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  • Diane Brody

    Dear Leah,

    Your comments are the best part of this blog!

    Yes, it’s odd we think of tomatoes as central to Italian cooking, but they are from the New World. Pellegrino Artusi’s book does include tomato sauces, and tomato paste is an ingredient in many of his recipes. By not including tomatoes, he may have been preserving the recipe to a very old sauce. When tomato paste appeared later in Ada Boni’s first book, it was just enough to give color and umami, almost like a spice. That’s why Dan calls sauces that are heavy on tomatoes “faux-lognese.”

    It’s good to hear chicken livers may be, like anchovies, staging a comeback as a secret ingredient.

    I can’t believe I’ve never heard of the Bologna Towers, but now that I’ve Googled them, they are on my must-see list. We passed through Bologna many years ago, only long enough to have some of its legendary food. I’d love go back.

    Leah, you make doing Recipephany worthwhile…thank you so much for reading it and following up with such fascinating facts and insights. I love your comments. You add so much to the story!

    Thanks again,

  • Leah Greenwald

    In Italy, Bologna was known for centuries– and may still be– as “Bologna the Fat”, which was a jealous compliment from the other Italian city states. It was agriculturally rich, which also allowed it to be rich in the mercantile sense. Its cuisine is considered one of the top three Italian regional cuisines, which, given the rest of the country, is saying something. The use of pasta predates the advent of tomatoes by at least a few hundred years, since tomatoes originated in the Americas and, even after Europe became aware of them, it was a couple of hundred years before they stopped being eyed with suspicion (they’re from the nightshade family, after all). My guess is that their use became much more widespread after canning was invented in the early 19th century. So it’s unsurprising that tomato paste wasn’t part of the original recipe. I love chicken livers, btw, but I acknowledge they may be an acquired taste. They parallel anchovies, which for the last ten years have been enjoying a culinary comeback as an ingredient which adds flavor but is not readily identifiable when added to sauces etc.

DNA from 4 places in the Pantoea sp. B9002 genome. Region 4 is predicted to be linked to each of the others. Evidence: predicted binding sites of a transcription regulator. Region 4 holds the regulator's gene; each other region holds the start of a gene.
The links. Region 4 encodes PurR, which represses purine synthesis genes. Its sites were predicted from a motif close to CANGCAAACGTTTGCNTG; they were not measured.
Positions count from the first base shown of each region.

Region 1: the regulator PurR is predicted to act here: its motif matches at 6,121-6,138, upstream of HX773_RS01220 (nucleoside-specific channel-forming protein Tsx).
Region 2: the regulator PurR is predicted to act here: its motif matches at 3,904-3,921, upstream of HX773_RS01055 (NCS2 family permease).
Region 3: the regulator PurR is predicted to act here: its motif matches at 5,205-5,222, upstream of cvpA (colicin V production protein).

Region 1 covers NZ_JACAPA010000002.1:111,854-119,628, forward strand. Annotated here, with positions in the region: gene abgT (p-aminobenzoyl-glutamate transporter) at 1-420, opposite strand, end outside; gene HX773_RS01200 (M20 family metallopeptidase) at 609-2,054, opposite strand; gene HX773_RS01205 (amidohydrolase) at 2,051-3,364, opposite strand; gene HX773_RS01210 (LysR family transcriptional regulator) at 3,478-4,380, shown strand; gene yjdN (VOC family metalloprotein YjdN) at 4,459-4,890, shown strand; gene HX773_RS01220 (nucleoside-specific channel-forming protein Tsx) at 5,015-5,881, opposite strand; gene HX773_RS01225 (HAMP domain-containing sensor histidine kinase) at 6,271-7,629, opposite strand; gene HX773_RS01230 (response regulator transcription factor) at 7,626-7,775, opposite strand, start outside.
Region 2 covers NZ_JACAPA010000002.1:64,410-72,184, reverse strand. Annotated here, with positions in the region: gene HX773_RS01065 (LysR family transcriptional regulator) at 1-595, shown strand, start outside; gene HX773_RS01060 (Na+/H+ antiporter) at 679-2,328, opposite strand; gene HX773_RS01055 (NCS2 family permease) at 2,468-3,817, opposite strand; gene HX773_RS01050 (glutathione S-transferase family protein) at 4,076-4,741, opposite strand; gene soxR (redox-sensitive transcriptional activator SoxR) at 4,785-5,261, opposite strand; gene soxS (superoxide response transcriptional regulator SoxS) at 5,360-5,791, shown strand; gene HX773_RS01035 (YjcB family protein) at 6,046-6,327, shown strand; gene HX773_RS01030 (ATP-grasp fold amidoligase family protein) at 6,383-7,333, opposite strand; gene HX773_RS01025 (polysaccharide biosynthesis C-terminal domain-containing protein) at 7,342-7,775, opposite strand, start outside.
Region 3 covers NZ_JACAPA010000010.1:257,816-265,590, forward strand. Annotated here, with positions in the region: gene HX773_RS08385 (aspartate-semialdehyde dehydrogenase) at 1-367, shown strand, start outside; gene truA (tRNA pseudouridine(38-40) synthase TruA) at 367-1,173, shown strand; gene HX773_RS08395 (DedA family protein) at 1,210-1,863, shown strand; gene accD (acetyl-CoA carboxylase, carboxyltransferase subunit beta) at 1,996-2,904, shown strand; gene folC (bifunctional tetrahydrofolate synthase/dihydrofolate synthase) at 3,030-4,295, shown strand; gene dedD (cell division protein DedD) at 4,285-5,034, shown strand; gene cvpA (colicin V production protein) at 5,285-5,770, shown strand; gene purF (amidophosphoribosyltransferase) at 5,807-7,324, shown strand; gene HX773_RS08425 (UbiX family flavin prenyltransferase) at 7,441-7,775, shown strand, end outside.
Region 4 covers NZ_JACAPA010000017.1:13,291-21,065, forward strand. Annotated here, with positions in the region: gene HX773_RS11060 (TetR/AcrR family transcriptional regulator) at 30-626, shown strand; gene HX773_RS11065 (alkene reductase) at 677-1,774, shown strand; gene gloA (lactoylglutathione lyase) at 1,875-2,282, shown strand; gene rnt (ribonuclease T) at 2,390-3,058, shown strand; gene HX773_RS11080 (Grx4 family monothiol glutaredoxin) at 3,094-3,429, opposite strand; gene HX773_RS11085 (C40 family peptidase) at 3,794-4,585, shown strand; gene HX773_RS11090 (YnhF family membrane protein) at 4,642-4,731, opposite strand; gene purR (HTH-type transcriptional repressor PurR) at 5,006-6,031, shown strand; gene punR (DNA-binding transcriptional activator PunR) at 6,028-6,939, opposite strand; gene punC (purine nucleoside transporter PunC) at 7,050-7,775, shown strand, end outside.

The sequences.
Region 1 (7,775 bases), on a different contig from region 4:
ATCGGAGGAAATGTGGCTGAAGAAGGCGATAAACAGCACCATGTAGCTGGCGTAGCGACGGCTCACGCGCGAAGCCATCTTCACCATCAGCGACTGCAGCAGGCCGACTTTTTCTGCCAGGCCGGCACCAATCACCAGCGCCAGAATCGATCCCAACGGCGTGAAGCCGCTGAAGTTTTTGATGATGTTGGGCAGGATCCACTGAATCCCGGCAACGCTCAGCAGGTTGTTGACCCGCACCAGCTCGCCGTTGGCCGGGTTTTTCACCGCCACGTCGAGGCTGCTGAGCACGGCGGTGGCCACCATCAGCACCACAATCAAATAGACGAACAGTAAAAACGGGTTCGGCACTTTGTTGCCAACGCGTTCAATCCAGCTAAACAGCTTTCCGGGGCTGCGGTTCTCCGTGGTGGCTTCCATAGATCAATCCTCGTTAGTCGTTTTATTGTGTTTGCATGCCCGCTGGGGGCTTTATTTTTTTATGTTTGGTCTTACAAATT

Bologna is very interesting from an architectural viewpoint as well– it’s a great place to visit (if and when we ever travel again). Its original center is largely auto-free, it has wonderful arcaded sidewalks, and it still has many, many buildings with towers; the towers were first built in order to go upstairs and shoot arrows down at one’s enemies. It also has two emblematic towers which are smaller than, but also lean over more, than the one in Pisa. Between it and Ravenna, which is about an hour away, you can see many buildings from about 300 A.D. on.